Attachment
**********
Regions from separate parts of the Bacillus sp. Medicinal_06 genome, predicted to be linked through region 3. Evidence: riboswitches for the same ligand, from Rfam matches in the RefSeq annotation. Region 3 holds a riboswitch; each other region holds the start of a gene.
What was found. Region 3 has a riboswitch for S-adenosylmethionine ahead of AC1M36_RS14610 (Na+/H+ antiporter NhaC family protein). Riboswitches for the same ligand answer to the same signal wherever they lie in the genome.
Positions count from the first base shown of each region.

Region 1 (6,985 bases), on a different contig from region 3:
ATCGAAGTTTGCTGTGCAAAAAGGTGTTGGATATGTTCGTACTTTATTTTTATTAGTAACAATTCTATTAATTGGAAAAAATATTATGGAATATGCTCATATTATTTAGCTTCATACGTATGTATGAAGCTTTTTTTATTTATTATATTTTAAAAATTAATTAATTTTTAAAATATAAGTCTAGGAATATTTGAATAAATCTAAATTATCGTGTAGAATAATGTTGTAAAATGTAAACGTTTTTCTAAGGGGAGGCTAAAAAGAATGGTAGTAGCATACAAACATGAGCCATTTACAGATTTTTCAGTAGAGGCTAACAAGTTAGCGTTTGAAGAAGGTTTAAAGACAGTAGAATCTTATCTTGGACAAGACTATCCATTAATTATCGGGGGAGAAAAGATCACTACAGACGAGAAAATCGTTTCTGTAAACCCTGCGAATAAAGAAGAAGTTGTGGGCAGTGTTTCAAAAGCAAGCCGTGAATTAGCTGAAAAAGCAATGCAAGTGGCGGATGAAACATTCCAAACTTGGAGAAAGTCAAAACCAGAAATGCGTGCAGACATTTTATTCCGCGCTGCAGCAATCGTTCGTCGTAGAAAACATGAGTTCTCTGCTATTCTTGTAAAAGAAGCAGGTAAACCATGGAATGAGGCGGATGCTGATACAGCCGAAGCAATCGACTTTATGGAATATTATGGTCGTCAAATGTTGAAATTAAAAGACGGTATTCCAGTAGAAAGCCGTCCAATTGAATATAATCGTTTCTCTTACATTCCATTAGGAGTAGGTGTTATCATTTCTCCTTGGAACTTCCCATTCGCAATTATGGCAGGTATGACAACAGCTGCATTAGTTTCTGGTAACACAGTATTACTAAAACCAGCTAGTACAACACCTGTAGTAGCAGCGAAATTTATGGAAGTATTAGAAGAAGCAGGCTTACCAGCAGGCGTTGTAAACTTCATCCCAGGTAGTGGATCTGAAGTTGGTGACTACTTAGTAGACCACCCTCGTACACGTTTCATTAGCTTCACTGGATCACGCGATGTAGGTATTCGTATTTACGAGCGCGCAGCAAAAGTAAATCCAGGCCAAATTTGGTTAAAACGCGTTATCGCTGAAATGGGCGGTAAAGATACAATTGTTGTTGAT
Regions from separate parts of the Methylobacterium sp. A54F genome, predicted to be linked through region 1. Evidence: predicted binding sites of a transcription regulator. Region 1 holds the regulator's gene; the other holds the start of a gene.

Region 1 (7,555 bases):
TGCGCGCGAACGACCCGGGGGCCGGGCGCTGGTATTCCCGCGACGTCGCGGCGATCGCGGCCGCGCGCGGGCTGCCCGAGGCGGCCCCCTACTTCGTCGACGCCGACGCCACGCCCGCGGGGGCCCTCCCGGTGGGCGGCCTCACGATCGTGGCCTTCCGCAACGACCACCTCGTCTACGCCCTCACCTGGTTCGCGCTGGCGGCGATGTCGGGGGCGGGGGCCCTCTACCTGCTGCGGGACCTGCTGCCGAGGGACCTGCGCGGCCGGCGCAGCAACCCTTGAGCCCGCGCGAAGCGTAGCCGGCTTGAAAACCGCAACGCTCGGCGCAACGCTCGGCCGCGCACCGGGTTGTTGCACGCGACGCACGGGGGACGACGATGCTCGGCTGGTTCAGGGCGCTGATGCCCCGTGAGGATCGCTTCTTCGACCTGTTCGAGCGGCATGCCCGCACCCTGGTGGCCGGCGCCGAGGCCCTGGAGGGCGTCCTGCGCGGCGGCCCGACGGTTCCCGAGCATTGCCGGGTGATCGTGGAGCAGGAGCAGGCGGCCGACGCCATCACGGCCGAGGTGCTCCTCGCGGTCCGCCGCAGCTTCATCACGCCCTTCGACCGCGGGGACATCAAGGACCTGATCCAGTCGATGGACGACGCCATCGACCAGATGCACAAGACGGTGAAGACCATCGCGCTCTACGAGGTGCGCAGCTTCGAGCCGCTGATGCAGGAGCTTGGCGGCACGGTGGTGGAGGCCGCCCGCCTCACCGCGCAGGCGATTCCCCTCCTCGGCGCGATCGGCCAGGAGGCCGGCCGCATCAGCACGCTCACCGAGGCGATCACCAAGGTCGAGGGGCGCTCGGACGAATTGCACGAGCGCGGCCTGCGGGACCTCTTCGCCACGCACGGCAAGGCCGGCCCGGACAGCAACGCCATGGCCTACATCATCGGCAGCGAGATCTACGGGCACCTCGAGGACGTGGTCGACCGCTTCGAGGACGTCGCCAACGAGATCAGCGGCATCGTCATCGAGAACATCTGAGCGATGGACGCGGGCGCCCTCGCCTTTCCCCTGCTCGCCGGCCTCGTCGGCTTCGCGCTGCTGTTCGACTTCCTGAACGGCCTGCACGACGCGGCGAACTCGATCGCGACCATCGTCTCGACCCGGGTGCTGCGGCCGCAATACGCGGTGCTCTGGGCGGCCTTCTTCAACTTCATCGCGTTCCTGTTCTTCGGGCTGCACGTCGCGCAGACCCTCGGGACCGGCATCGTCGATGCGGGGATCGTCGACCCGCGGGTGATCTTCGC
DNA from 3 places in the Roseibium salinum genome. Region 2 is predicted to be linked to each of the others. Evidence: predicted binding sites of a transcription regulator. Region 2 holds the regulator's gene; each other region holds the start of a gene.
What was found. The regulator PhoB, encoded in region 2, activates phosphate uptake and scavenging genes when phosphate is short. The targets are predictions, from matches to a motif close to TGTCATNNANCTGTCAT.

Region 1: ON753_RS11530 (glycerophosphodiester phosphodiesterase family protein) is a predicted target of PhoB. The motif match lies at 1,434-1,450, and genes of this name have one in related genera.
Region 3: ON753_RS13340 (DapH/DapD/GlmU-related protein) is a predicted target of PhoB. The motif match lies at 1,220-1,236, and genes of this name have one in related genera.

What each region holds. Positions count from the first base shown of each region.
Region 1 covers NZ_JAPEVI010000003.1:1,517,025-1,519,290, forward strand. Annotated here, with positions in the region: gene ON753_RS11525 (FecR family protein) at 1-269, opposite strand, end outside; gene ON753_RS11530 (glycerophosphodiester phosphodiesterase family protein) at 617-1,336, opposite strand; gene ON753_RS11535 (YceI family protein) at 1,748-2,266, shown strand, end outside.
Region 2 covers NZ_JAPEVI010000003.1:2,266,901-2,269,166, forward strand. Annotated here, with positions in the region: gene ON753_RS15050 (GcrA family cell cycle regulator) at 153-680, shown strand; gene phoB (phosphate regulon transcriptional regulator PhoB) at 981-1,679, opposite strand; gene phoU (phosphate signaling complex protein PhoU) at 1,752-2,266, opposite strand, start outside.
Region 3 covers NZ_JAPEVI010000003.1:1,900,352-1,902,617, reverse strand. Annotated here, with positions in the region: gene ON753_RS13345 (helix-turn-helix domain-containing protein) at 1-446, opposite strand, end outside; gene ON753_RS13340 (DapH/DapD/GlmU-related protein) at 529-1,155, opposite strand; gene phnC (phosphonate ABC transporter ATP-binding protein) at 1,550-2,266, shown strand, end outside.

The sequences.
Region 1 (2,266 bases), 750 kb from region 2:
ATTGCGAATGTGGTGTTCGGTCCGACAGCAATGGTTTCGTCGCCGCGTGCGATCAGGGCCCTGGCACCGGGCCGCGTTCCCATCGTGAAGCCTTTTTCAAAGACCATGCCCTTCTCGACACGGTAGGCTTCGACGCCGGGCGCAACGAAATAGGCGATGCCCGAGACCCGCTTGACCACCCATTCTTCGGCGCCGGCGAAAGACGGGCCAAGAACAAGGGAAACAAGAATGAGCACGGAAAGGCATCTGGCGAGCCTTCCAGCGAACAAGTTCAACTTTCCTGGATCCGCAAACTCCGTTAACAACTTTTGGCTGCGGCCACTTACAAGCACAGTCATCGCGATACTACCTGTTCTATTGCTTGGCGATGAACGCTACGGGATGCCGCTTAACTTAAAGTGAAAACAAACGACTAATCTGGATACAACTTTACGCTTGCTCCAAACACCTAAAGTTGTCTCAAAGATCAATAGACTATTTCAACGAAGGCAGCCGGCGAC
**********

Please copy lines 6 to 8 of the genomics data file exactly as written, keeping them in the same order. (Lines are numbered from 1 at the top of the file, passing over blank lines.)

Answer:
Regions from separate parts of the Methylobacterium sp. A54F genome, predicted to be linked through region 1. Evidence: predicted binding sites of a transcription regulator. Region 1 holds the regulator's gene; the other holds the start of a gene.

Region 1 (7,555 bases):
TGCGCGCGAACGACCCGGGGGCCGGGCGCTGGTATTCCCGCGACGTCGCGGCGATCGCGGCCGCGCGCGGGCTGCCCGAGGCGGCCCCCTACTTCGTCGACGCCGACGCCACGCCCGCGGGGGCCCTCCCGGTGGGCGGCCTCACGATCGTGGCCTTCCGCAACGACCACCTCGTCTACGCCCTCACCTGGTTCGCGCTGGCGGCGATGTCGGGGGCGGGGGCCCTCTACCTGCTGCGGGACCTGCTGCCGAGGGACCTGCGCGGCCGGCGCAGCAACCCTTGAGCCCGCGCGAAGCGTAGCCGGCTTGAAAACCGCAACGCTCGGCGCAACGCTCGGCCGCGCACCGGGTTGTTGCACGCGACGCACGGGGGACGACGATGCTCGGCTGGTTCAGGGCGCTGATGCCCCGTGAGGATCGCTTCTTCGACCTGTTCGAGCGGCATGCCCGCACCCTGGTGGCCGGCGCCGAGGCCCTGGAGGGCGTCCTGCGCGGCGGCCCGACGGTTCCCGAGCATTGCCGGGTGATCGTGGAGCAGGAGCAGGCGGCCGACGCCATCACGGCCGAGGTGCTCCTCGCGGTCCGCCGCAGCTTCATCACGCCCTTCGACCGCGGGGACATCAAGGACCTGATCCAGTCGATGGACGACGCCATCGACCAGATGCACAAGACGGTGAAGACCATCGCGCTCTACGAGGTGCGCAGCTTCGAGCCGCTGATGCAGGAGCTTGGCGGCACGGTGGTGGAGGCCGCCCGCCTCACCGCGCAGGCGATTCCCCTCCTCGGCGCGATCGGCCAGGAGGCCGGCCGCATCAGCACGCTCACCGAGGCGATCACCAAGGTCGAGGGGCGCTCGGACGAATTGCACGAGCGCGGCCTGCGGGACCTCTTCGCCACGCACGGCAAGGCCGGCCCGGACAGCAACGCCATGGCCTACATCATCGGCAGCGAGATCTACGGGCACCTCGAGGACGTGGTCGACCGCTTCGAGGACGTCGCCAACGAGATCAGCGGCATCGTCATCGAGAACATCTGAGCGATGGACGCGGGCGCCCTCGCCTTTCCCCTGCTCGCCGGCCTCGTCGGCTTCGCGCTGCTGTTCGACTTCCTGAACGGCCTGCACGACGCGGCGAACTCGATCGCGACCATCGTCTCGACCCGGGTGCTGCGGCCGCAATACGCGGTGCTCTGGGCGGCCTTCTTCAACTTCATCGCGTTCCTGTTCTTCGGGCTGCACGTCGCGCAGACCCTCGGGACCGGCATCGTCGATGCGGGGATCGTCGACCCGCGGGTGATCTTCGC